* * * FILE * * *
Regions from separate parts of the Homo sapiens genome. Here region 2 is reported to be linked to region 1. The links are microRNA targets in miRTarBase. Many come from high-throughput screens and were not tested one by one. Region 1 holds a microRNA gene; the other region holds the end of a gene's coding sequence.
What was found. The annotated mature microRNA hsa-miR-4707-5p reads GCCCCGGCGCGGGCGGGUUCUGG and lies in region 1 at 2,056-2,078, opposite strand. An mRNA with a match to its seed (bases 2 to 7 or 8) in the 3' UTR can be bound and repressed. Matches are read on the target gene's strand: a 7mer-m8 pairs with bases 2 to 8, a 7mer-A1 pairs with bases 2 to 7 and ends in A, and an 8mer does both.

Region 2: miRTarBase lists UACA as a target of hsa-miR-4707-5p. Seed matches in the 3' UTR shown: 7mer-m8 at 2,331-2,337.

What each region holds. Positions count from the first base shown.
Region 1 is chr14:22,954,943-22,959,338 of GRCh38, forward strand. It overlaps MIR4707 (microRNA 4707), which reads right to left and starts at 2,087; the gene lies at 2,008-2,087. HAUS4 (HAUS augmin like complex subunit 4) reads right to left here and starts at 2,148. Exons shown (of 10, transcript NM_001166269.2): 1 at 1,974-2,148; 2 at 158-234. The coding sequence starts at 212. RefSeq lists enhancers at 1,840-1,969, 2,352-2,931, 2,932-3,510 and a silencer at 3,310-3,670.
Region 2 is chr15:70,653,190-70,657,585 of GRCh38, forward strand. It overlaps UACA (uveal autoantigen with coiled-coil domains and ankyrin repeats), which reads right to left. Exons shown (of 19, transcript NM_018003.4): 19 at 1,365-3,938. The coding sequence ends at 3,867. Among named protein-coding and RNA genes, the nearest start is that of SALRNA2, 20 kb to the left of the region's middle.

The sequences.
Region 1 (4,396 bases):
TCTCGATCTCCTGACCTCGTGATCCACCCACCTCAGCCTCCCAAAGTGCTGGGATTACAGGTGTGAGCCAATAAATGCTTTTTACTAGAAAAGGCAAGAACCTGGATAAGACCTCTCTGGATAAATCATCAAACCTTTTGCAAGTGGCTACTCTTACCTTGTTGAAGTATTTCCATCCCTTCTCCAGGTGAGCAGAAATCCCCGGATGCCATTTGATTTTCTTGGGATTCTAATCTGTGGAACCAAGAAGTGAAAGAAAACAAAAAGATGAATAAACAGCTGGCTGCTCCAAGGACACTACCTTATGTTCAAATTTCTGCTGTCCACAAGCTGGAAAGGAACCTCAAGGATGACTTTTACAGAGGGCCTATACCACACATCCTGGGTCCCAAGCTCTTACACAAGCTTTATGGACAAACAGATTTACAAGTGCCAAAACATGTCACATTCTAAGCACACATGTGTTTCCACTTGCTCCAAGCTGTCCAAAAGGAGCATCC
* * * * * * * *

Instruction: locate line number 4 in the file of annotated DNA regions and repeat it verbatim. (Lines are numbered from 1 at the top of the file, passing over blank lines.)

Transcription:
What each region holds. Positions count from the first base shown.